Transgender rights have rocketed into public awareness over the last couple of years, with highly publicized, nationwide debates surrounding everything from the targeting and abuse of transgender immigrants in detention, to bathrooms and the right of transgender people to “pee in peace”. Here in New Mexico, there’s some good news. The Gender-Free Restrooms Act becomes effective on July 1st, 2019, requiring single-occupancy stalls to be made accessible regardless of gender identity. And at the end of March, Governor Lujan Grisham signed a new law enabling New Mexicans to change their gender designation to “non-binary” on their birth certificates with an X, instead of with an M or an F—a law that came into effect on June 15th, 2019. There’s more: no longer do transgender people need to show proof of surgery to change their name or gender marker. That means that following the passage of SB0020, trans people need only provide the court order and a physician’s note stating that they “have had clinically appropriate treatment” to correct their birth certificate—no surgery required.
Gender confirmation surgery is invasive, lengthy, and can cost anything up to $100,000—or even more. Many trans individuals don’t want to go through this process, and for many transgender minors, surgery isn’t even an option, as few doctors are willing to perform these kinds of surgeries on someone under the age of 18, if at all. With this change in the law, transgender and nonbinary youth can see their gender identity reflected on their birth certificates without needing to commit to surgery first; a form of validation that can have a practical impact from the outset, giving them access to sports clubs and other organizations that require an updated birth certificate for trans people to participate in activities divided along gender lines.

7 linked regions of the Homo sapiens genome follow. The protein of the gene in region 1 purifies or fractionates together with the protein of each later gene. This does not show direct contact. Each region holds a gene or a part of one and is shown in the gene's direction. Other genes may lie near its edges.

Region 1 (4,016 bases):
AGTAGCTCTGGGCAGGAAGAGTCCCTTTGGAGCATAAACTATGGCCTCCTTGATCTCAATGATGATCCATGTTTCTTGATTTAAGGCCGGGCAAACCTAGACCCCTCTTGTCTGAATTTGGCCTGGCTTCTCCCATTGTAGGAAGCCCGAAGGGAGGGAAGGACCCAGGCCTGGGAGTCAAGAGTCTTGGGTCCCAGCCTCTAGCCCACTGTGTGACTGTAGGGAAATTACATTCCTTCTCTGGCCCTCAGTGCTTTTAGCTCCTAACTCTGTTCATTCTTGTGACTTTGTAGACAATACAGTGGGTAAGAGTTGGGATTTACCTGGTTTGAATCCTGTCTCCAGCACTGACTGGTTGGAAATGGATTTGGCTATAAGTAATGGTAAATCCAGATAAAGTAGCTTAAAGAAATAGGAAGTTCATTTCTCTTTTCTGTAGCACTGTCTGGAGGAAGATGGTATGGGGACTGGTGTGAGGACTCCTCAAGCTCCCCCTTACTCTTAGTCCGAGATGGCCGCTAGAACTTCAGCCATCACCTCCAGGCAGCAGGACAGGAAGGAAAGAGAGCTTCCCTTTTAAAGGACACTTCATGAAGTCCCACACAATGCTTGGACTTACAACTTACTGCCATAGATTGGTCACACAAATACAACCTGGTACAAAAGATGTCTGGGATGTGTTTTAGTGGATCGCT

There’s still a long way to go. Transgender and nonbinary folks face a disproportionately high risk of police violence, incarceration, housing and employment discrimination, and sexual abuse and other violence. We’d like to see the requirement for a physician’s declaration removed altogether to allow trans and nonbinary folks to change their name and gender-markers with a self-attestation. But with this law, New Mexico is taking steps in the right direction.